1. Movement-Based Strength
Beginning with movement-based strength, coaches and trainers should look at the basic movements of the specific sport. Across the board, most movements will center on running, squatting, jumping, lunging, pivoting, and rotating. The object in this phase of training is to make these movements more rhythmic in nature through repetition, through recruiting correct movement patterns, and through building confidence in movement strength.
After these movement patterns are mastered, speed is added, with specific attention paid to performing drills without losing form. Progressing from this point, coaches and trainers can start to increase the load and intensity of the drills as athletes become stronger and more confident in the movements.
RELATED: Foundational Training for Youth Athletes: Are You Doing It?
2. Overall Fitness
The second phase of AGS training is overall fitness, which is defined as the level of play that allows an athlete to perform optimally. Pre-season conditioning is largely responsible for the overall fitness of an athlete, the focus of which should be optimal athletic performance late in the game and late in the season. In addition, fitness largely contributes to decreasing sports injuries.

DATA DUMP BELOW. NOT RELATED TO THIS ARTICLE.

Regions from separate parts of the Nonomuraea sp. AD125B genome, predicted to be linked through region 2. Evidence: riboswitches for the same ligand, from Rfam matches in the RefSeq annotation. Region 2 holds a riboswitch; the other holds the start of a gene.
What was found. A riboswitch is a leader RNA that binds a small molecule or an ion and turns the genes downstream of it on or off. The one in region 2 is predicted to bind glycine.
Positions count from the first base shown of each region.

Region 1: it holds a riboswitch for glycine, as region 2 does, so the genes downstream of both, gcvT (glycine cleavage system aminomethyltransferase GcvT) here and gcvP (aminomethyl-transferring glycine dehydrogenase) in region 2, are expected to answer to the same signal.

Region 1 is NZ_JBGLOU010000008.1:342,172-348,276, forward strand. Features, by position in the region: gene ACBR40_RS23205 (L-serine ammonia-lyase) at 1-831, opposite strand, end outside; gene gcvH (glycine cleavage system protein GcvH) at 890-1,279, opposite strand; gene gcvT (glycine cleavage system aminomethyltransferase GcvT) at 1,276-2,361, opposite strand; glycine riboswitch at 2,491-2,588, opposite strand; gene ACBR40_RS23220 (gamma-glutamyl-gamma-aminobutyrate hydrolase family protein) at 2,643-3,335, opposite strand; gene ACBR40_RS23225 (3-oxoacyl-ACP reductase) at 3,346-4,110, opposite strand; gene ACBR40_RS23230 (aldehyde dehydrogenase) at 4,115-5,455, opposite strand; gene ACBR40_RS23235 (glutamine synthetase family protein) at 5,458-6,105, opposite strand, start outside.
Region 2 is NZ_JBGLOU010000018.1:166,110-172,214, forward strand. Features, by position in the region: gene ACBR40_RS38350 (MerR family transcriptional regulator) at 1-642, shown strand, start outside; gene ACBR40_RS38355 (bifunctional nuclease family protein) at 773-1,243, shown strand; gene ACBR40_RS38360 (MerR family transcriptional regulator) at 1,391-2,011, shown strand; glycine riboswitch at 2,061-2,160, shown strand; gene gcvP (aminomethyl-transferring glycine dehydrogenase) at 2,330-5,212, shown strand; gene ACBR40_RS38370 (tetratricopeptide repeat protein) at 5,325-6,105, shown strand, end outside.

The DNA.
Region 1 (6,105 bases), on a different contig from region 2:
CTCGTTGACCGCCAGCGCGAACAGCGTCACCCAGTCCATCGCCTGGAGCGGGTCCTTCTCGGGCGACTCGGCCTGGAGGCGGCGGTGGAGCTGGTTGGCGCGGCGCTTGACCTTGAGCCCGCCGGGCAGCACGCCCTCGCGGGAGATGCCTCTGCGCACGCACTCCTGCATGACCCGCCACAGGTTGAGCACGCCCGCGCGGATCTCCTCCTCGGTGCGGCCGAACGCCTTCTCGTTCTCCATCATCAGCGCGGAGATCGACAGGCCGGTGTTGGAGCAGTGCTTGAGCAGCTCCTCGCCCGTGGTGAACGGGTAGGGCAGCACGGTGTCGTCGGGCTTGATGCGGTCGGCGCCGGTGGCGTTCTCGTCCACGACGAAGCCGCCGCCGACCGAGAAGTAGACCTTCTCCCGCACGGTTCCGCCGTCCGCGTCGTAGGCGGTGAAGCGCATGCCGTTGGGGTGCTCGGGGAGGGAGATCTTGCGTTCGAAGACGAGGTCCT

3. Speed and Agility
In off-season training, building a strong speed and agility base follows closely with the first two goals of training through AGS. As athletes progress through growth spurts, they must relearn how to control their bodies in direction changes, changes of pace, and acceleration situations. They must relearn their balance points and readjust their center of gravity. Again, stressing the repetition of correct movement patterns, with a gradual increase of speed and intensity, is key to developing speed during and after AGS.
“The athlete must believe in his or her training, his or her abilities and skills, and his or her past experiences in order to prepare for and perform well in an event.”